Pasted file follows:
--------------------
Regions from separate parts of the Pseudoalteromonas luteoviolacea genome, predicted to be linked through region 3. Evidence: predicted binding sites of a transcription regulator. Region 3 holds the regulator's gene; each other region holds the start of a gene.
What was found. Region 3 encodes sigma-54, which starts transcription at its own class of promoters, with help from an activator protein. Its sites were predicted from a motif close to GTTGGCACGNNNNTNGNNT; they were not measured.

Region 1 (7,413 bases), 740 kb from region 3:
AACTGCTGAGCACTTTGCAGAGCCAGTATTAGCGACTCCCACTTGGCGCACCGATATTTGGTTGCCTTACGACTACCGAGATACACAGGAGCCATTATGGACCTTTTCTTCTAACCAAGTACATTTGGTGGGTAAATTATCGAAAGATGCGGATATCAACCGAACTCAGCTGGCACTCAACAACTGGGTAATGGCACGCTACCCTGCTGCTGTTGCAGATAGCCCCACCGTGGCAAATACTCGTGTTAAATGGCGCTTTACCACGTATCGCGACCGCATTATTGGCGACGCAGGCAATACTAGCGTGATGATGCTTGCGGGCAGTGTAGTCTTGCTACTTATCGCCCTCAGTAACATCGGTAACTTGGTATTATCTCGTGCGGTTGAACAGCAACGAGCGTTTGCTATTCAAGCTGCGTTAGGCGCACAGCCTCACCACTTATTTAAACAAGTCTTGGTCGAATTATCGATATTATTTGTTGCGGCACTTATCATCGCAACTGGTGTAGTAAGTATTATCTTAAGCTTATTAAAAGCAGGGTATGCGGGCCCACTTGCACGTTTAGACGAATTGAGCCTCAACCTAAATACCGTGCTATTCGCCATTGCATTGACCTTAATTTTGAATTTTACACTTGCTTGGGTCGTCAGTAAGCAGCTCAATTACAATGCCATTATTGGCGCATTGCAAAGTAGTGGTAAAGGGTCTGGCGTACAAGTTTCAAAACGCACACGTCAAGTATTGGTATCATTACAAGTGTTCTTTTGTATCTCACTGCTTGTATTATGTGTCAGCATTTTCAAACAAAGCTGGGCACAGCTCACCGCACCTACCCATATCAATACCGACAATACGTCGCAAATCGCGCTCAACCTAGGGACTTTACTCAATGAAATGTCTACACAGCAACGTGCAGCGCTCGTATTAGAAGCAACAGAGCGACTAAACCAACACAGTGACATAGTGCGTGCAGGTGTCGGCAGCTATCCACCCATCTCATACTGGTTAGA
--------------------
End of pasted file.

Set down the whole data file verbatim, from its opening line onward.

Regions from separate parts of the Pseudoalteromonas luteoviolacea genome, predicted to be linked through region 3. Evidence: predicted binding sites of a transcription regulator. Region 3 holds the regulator's gene; each other region holds the start of a gene.
What was found. Region 3 encodes sigma-54, which starts transcription at its own class of promoters, with help from an activator protein. Its sites were predicted from a motif close to GTTGGCACGNNNNTNGNNT; they were not measured.

Region 1 (7,413 bases), 740 kb from region 3:
AACTGCTGAGCACTTTGCAGAGCCAGTATTAGCGACTCCCACTTGGCGCACCGATATTTGGTTGCCTTACGACTACCGAGATACACAGGAGCCATTATGGACCTTTTCTTCTAACCAAGTACATTTGGTGGGTAAATTATCGAAAGATGCGGATATCAACCGAACTCAGCTGGCACTCAACAACTGGGTAATGGCACGCTACCCTGCTGCTGTTGCAGATAGCCCCACCGTGGCAAATACTCGTGTTAAATGGCGCTTTACCACGTATCGCGACCGCATTATTGGCGACGCAGGCAATACTAGCGTGATGATGCTTGCGGGCAGTGTAGTCTTGCTACTTATCGCCCTCAGTAACATCGGTAACTTGGTATTATCTCGTGCGGTTGAACAGCAACGAGCGTTTGCTATTCAAGCTGCGTTAGGCGCACAGCCTCACCACTTATTTAAACAAGTCTTGGTCGAATTATCGATATTATTTGTTGCGGCACTTATCATCGCAACTGGTGTAGTAAGTATTATCTTAAGCTTATTAAAAGCAGGGTATGCGGGCCCACTTGCACGTTTAGACGAATTGAGCCTCAACCTAAATACCGTGCTATTCGCCATTGCATTGACCTTAATTTTGAATTTTACACTTGCTTGGGTCGTCAGTAAGCAGCTCAATTACAATGCCATTATTGGCGCATTGCAAAGTAGTGGTAAAGGGTCTGGCGTACAAGTTTCAAAACGCACACGTCAAGTATTGGTATCATTACAAGTGTTCTTTTGTATCTCACTGCTTGTATTATGTGTCAGCATTTTCAAACAAAGCTGGGCACAGCTCACCGCACCTACCCATATCAATACCGACAATACGTCGCAAATCGCGCTCAACCTAGGGACTTTACTCAATGAAATGTCTACACAGCAACGTGCAGCGCTCGTATTAGAAGCAACAGAGCGACTAAACCAACACAGTGACATAGTGCGTGCAGGTGTCGGCAGCTATCCACCCATCTCATACTGGTTAGA